Tuesday, 3 February 2015

So long Miss Elly: Recalling the “fish out of water” story

The recent passing of Donna Douglas, brought back several memories of her seminal role, Miss Elly in “The Beverly Hillbillies”. It was perhaps the most successful “fish out water” story ever, where a group of people from the hills moved to hills of another – Beverly Hills – after striking it rich.

Word of mouth
“The Beverly Hillbillies” had been off the air for years, long before I started watching television. Yet my mother always pointed to “The Beverly Hillbillies” when she talked about how there used to be good, clean comedies on TV. She tried to explain the show to me, how a hillbilly discovered oil on his property and became a millionaire, precipitating a move to Beverly Hills.

It was hard for me to imagine the show, especially because she said the head of the family, Jed Clampett, was played by Buddy Ebsen. My only image of Buddy Ebsen was as the straight-laced professional private investigator Barnaby Jones. I had difficulty seeing him as either a hillbilly or a comedian.

Mom also talked about Jethro, Jed’s dim-witted nephew, and Elly May, his daughter. Mom got a good laugh out of the time Elly May did the cooking. It was so bad, Jed did not want to say anything to her, but buried it in the backyard. Her cooking became an on-going joke.

One day, I’m not sure if I heard it first on “Entertainment Tonight” or read it in “TV Guide”, but a Beverly Hillbillies reunion movie was coming to TV. Over the years, my mom had told me a couple other things about the show. One thing, was that Donna Douglas, who played Miss Ellie, had gone on to sell real estate after the show ended. The other thing, was that Irene Ryan, who played Granny, had died. So I wondered how they would account for all that in the reunion.

It aired on a school night in 1981, so I had to stay up late, but I was so excited. It turned out Jed Clampett had returned to Bug Tussle where he had lived, and where he found oil. Granny was dead, but her mother, Jed’s actual grandma, was living there. Oddly, he called her “Ma”, which was even stranger because he called his mother “Granny”. “Ma” was played by Imogene Coca, and she fit the bill perfectly.

The federal government was looking to deal with the energy crisis by harnessing Granny’s moonshine. The representative they sent out from the department of energy was none other than Jane Hathaway, the lady from the bank, played by Nancy Kulp, who was part of the original cast. Meanwhile, Jethro had become a movie producer.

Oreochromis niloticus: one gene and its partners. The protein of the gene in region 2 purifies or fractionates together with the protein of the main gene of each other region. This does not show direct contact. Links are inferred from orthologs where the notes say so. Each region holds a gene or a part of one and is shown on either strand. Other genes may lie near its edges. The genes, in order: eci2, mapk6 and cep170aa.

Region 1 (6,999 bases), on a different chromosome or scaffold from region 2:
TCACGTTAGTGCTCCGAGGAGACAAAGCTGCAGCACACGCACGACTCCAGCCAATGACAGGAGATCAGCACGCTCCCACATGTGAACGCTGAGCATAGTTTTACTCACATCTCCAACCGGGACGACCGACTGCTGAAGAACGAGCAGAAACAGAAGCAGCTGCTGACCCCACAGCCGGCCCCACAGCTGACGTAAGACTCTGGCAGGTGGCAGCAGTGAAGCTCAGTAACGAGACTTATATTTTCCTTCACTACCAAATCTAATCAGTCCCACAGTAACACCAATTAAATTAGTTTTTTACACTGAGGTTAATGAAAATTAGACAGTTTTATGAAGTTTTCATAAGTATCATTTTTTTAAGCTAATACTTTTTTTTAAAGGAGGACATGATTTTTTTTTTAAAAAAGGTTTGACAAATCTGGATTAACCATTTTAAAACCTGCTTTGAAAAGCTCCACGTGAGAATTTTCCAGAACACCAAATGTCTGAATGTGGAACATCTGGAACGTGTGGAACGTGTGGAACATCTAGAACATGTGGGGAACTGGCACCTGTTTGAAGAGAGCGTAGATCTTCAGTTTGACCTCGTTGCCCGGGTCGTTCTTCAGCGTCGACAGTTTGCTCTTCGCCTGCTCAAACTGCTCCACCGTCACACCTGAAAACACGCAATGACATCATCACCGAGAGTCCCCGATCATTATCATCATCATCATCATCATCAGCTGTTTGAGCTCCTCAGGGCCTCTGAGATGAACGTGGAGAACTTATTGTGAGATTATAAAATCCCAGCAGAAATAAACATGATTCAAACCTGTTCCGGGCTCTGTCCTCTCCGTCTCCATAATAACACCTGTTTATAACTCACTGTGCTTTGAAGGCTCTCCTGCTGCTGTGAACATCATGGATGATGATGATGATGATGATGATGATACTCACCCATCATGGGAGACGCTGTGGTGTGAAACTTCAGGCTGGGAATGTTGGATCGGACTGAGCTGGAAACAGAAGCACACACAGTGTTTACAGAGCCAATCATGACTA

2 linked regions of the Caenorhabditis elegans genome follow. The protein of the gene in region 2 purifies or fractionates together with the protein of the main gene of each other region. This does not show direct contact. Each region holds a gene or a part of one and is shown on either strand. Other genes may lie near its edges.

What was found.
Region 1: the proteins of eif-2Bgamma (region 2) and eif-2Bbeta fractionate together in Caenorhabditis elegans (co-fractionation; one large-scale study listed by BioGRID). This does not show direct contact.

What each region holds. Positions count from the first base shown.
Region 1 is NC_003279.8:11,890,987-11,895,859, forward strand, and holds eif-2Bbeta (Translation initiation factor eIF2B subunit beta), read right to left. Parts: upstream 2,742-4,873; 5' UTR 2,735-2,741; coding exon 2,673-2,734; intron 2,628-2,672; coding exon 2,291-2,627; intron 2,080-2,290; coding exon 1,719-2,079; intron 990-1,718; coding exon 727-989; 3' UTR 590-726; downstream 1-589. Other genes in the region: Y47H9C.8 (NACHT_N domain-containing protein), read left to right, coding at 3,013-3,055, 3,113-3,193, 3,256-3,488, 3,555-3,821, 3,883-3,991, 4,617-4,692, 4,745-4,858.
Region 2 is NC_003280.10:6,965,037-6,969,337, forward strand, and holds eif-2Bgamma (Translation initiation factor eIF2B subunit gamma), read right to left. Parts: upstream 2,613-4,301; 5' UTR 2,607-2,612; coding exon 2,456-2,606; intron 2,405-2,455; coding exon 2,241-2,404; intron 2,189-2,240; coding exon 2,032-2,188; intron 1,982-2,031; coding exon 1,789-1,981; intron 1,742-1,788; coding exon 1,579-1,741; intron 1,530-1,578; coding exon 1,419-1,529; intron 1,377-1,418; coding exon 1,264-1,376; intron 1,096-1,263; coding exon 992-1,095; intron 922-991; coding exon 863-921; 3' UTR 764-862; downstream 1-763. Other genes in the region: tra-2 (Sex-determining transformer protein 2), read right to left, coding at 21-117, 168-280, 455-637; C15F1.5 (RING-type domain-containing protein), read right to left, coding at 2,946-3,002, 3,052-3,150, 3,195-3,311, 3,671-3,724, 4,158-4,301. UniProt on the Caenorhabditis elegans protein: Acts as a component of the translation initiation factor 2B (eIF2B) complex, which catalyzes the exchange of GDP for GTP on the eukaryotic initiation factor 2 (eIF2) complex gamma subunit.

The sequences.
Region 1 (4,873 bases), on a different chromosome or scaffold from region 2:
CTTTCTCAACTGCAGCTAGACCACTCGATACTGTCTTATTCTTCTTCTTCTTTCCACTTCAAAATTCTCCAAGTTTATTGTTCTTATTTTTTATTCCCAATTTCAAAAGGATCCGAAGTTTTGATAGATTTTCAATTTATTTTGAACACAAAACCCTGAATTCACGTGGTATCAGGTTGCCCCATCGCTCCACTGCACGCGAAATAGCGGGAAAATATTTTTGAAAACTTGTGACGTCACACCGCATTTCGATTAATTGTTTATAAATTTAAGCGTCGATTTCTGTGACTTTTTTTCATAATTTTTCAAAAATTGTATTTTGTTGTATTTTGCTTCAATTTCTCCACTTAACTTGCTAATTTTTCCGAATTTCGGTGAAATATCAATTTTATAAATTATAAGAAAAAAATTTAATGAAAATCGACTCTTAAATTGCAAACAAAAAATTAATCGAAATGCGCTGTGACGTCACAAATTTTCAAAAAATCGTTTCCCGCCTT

Donna Douglas had returned too, but I don’t think Max Baer played Jethro. Instead, he was played by Ray Young who really just was not the same.

Back on TV
Channel 2&7 was celebrating some sort of anniversary, and aired a bunch of old shows. One of them, which they took to airing every day after school, was “The Beverly Hillbillies”. I finally had my chance to see what my mother was talking about.

Donna Douglas in the role she is best known for,
Elly May Clampett in "The Beverly Hillbillies"
Parting thoughts
I did not find the show as funny as my mother did, but that’s natural. It was odd seeing Buddy Ebsen dressed up as a hillbilly, when I was used to seeing him in a suit. The show was a bit too slapstick and cornball for me, so I lost interest after awhile.

One thing that did fascinate me was the hillbilly lifestyle and culture. Beyond “The Beverly Hillbillies”, I was interested in the Hatfields and McCoys and their family feud, moonshine, and the other trappings of life in the hills. I even thought about making a short film, with my cousin Fred, about the Hatfields and McCoys. We would animate it, with Fred doing the art and me writing the script.

Still, what “The Beverly Hillbillies” did if not first, at least more successfully than its predecessors, was make the “fish out of water” story into a hit. “Pettitcoat Junction” and “Green Acres”, which were actual spin-offs, would follow, as would many others, but nothing else was as successful.

And a big part of that was the pretty, charming, and innocent daughter of the hills, Elly May Clampett.

Snow hits Pasadena: Michigan State's last Rose Bowl

Michigan State linebacker Percy Snow was
the best player on the field in the 1988 Rose Bowl.
When Michigan State beat Stanford in the 2014 Rose Bowl, it marked the Spartans’ first appearance in the game since the 1980s – 1988 to be exact.

In 1988 it had been 22 years since Michigan State last appeared in the festival of roses, way back in 1966. The Spartans made the most of their experience too, led by a young, talented linebacker named Percy Snow.

The bowl game, 80s style
The 1987 season was highlighted by a battle between Oklahoma and Miami for college football supremacy. Beyond national championship aspirations, some teams also had the opportunity to participate in bowl games

The climate of college bowls was much different in 1987. Back then it meant something to qualify for a bowl game. Unlike today, where there are dozens and dozens of games named after the sponsoring companies, back then there was a handful of meaningful games, all played on New Year’s Day. It is funny though, that even back then we made fun of the fact there were all these other bowls, like the Holiday, Independence, Florida Citrus, Liberty, and Gator Bowls. Even the Fiesta Bowl, which wormed its way into the spotlight, was considered a bit of an outsider.

The main bowl games of the time were the Cotton, Rose, Orange, and Sugar Bowls. By 1988, the Fiesta Bowl had joined the party as well. Back then, some of the teams for these games were determined by their conference. The Big-8 Conference champion (pre-cursor to the Big 12) qualified for the Orange Bowl, while the Pac-10 (now called the Pac-12) and Big-10 champions met every year in the Rose Bowl.